Signal Processing and Linear Systems-B.P.Lathi copy

# Pythagoras a number mystic who regarded n umbers as t

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Unformatted text preview: umber or a fraction. Pythagoras, a number mystic, who regarded n umbers as t he essence and principle of all things in t he universe, was so appalled a t his discovery t hat he swore his followers to secrecy a nd imposed a d eath p enalty for divulging this s ecret'! T hese numbers, however, were included in t he n umber system b y t he t ime of Descartes, a nd t hey are now known as i rrational n umbers. U ntil recently, n egative n umbers were not a p art of the number system. T he c oncept of negative numbers must have appeared absurd to early man. However, t he medieval H indus h ad a clear understanding of the significance of positive a nd negative numbers. 2 ,3 T hey were also t he first to recognize the existence of absolute negative quantities. 4 T he works of B haskar (1114-1185) on arithmetic (L[lavatD a nd a lgebra ( B[jaganit) n ot only use t he decimal system b ut also give rules for dealing with negative quantities. Bhaskar recognized t hat positive numbers have two square roots. 5 M uch l ater, in Europe, t he b anking system t hat arose in Florence and Venice d uring t he l ate Renaissance (fifteenth century) is credited with developing a crude form of negative numbers. T he seemingly absurd subtraction of 7 from 5 seemed reasonable when bankers began t o allow their clients t o d raw seven gold ducats while t heir deposit stood a t five. All t hat was necessary for this purpose was t o w rite t he difference, 2, o n t he d ebit side of a ledger.6 T hus t he n umber system was once again broadened (generalized) t o include negative numbers. T he acceptance of negative numbers made i t possible t o solve equations such as x + 5 = 0, which h ad no solution before. Yet for equations such as x 2 + 1 = 0, l eading t o x 2 = - 1, t he solution could not be found in t he real number system. I t was therefore necessary t o define a completely new kind of number with its square e qual t o - 1. D uring t he t ime of Descartes and Newton, imaginary (or complex) n umbers came t o b e accepted as p art of the number system, b ut t hey were still r egarded as algebraic fiction. T he Swiss m athematician L eonhard E uler i ntroduced t he n otation i (for i maginary) a round 1777 t o represent H . Electrical engineers use t he n otation j i nstead of i t o avoid confusion with t he n otation i often u sed for electrical current. T hus j2 = -1 B.1 3 Complex N umbers G erolamo C ardano ( left) a nd K arl F riedrich G auss ( right). i maginary numbers plausible and acceptable t o early mathematicians. T hey could as pure nonsense when i t a ppeared as a solution t o x 2 + 1 = 0 dismiss H because this equation has no real solution. B ut in 1545, G erolamo C ardano of Milan published A rs M agna ( The G reat A rt), t he m ost i mportant algebraic work of t he Renaissance. In this book he gave a method of solving a general cubic equation in which a root of a negative number appeared in a n i ntermediate step. According t o his method, t he solution t o a t hird-order e quationt x3 + ax + b = 0 is given by x = \jb~\jb~ - 2+Y'4+2'7+ - 2-Y'4+2'7 For example, to find a solution of x 3 in t he above equation t o o btain + 6x - 20 = 0, we s ubstitute a = 6, b =...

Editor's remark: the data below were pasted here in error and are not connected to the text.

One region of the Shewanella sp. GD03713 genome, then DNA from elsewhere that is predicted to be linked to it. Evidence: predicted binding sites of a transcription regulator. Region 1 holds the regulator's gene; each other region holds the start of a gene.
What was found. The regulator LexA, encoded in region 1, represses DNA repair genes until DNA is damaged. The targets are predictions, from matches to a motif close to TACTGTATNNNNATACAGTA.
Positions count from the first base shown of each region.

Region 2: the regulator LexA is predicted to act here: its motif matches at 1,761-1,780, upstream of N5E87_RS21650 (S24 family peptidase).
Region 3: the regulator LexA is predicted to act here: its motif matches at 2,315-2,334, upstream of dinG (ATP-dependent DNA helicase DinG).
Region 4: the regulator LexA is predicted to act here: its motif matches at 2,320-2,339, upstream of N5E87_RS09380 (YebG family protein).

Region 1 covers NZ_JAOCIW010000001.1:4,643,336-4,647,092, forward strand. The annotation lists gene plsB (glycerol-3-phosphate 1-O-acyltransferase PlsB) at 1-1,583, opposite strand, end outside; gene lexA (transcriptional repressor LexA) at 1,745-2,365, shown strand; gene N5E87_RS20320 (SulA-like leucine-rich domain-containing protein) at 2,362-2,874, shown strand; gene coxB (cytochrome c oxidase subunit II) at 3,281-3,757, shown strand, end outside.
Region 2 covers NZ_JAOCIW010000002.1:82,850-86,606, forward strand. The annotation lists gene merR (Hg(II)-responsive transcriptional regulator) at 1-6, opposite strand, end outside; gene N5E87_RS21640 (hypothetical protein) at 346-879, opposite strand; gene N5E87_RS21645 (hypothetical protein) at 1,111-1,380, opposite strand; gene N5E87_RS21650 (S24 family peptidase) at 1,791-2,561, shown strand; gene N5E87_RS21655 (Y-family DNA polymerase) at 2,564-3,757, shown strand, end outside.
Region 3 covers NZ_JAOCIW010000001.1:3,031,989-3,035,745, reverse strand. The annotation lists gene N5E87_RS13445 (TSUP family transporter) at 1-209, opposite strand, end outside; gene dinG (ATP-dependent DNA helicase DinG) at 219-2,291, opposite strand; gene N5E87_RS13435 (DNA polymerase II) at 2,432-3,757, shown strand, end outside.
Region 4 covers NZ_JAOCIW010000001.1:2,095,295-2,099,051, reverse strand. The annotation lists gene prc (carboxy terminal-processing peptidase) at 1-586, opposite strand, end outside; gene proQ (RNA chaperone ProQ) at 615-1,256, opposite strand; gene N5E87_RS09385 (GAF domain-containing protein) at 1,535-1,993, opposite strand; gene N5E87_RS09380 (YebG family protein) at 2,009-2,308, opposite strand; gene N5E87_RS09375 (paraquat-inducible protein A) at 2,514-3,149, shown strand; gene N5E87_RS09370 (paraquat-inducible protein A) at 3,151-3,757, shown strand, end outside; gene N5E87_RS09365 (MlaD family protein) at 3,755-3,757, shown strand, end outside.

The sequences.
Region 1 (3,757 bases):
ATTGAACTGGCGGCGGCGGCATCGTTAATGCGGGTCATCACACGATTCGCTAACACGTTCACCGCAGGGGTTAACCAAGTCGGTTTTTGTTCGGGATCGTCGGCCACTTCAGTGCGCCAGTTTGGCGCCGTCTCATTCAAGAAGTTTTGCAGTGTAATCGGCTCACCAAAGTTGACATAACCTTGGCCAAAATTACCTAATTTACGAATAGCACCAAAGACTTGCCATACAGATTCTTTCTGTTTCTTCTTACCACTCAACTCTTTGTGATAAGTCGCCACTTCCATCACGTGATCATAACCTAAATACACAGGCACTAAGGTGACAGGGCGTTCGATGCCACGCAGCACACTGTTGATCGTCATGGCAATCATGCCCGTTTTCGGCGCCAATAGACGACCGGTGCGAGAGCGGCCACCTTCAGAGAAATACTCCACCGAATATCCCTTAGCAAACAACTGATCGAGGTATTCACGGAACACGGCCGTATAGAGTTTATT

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## This note was uploaded on 04/14/2013 for the course ENG 350 taught by Professor Bayliss during the Spring '13 term at Northwestern.

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